Jockstraps are fairly consistent in design with variations appearing in details like width of waistband and fabrics. Some jockstraps are designed for specific sports: Swim jocks, for example, have a narrow waistband, and hockey jocks sometimes have adjustable elastic straps and garter clips that hold hockey socks in place while the bulky goalie protector has genital and abdominal foam padding. Windproof jockstraps have a special layer of fabric to protect the wearer from wind and cold in winter sports. Fashion jocks are manufactured in stylish designs, many with colorful fabrics. Others are made from exotic materials such as leather or chain mail for consumers of adult fantasy apparel. Aside from the aforementioned "fashion jocks", the 2000s have seen a resurgence in jockstrap designs and brands.
Alternatives to jockstraps include the jock brief, or support briefs, which have the wide waistband of a jockstrap combined with a full seat and are made of an elastic supportive material. A thong style strap, sometimes called a dance belt, has one narrow elastic strap attached to the bottom of the pouch, passing between the legs and attaching to the waistband at the middle of the back. A strapless garment, called a jock sock or sometimes a slingshot, has only an elastic waist band with an elastic pouch that holds the genitals from the front.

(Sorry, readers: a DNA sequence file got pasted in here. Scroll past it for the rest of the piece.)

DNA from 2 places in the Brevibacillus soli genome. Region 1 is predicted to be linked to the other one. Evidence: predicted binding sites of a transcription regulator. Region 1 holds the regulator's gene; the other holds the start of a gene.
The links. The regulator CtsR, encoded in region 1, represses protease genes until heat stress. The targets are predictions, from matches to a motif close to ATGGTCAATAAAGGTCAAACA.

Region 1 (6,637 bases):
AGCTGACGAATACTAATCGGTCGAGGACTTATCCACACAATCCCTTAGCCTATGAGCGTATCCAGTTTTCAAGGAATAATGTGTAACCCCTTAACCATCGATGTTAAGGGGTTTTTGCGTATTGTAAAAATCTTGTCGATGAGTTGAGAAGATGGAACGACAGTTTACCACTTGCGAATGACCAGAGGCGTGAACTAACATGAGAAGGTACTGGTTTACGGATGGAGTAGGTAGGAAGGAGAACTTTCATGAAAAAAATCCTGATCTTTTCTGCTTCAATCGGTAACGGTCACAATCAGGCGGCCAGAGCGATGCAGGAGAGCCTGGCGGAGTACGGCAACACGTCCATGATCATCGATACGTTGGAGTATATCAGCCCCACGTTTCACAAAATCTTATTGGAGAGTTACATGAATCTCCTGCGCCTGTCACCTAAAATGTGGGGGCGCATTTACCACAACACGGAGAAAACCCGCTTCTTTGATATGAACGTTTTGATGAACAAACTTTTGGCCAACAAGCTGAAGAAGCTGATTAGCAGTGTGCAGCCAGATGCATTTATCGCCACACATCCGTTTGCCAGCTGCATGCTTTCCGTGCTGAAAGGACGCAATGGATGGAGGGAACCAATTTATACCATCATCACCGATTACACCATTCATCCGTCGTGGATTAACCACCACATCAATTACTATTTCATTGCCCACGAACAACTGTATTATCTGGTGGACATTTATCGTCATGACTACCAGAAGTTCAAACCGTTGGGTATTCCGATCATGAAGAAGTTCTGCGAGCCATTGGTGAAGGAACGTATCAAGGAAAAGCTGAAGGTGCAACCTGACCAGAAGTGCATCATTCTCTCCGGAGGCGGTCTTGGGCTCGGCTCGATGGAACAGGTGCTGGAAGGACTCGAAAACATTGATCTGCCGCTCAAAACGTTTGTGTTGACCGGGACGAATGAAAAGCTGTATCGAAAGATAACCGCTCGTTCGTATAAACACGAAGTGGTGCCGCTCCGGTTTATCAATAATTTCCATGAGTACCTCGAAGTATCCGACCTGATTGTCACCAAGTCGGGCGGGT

In Europe, from the time of the Middle Ages, the use of undergarments available were limited to a loose fitting trouser-like piece of clothing called a braies. This article of clothing was stepped into and then laced or tied around the waist and legs at about mid-calf and provided no support to the male genitals. This allowed the scrotum unlimited movement under clothing and resulted in injury from carts, carriages with wooden planks for seats or the saddle as the body took all of the force of the motion. The suspensory, was developed around the early 1820s as a way to lift the scrotum away from the plank seat and saddle thereby preventing injury or while in a cart, carriage or horseback riding. Today the suspensory is used primarily as a medical device after genital surgery to aid in post operative healing. General Custer’s suspensory can be seen in the Little Bighorn Battlefield National Monument museum, near Crow Agency Montana.
Optional cups offer additional protection for contact sports and are made of hard plastic or steel, perforated for ventilation. A more flexible and comfortable soft cup is also offered for low contact sports. A flex cup variation features a hard exterior melded with a soft lining.
A similar piece of protective equipment in the sport of cricket is known as a box. In cricket, a box is usually only worn by a batsman, a wicket-keeper, and sometimes other close up fielders. For fielders further from the batsman, the wearing of a box would impede their movement and running (for batsmen the benefits outweigh the disadvantages).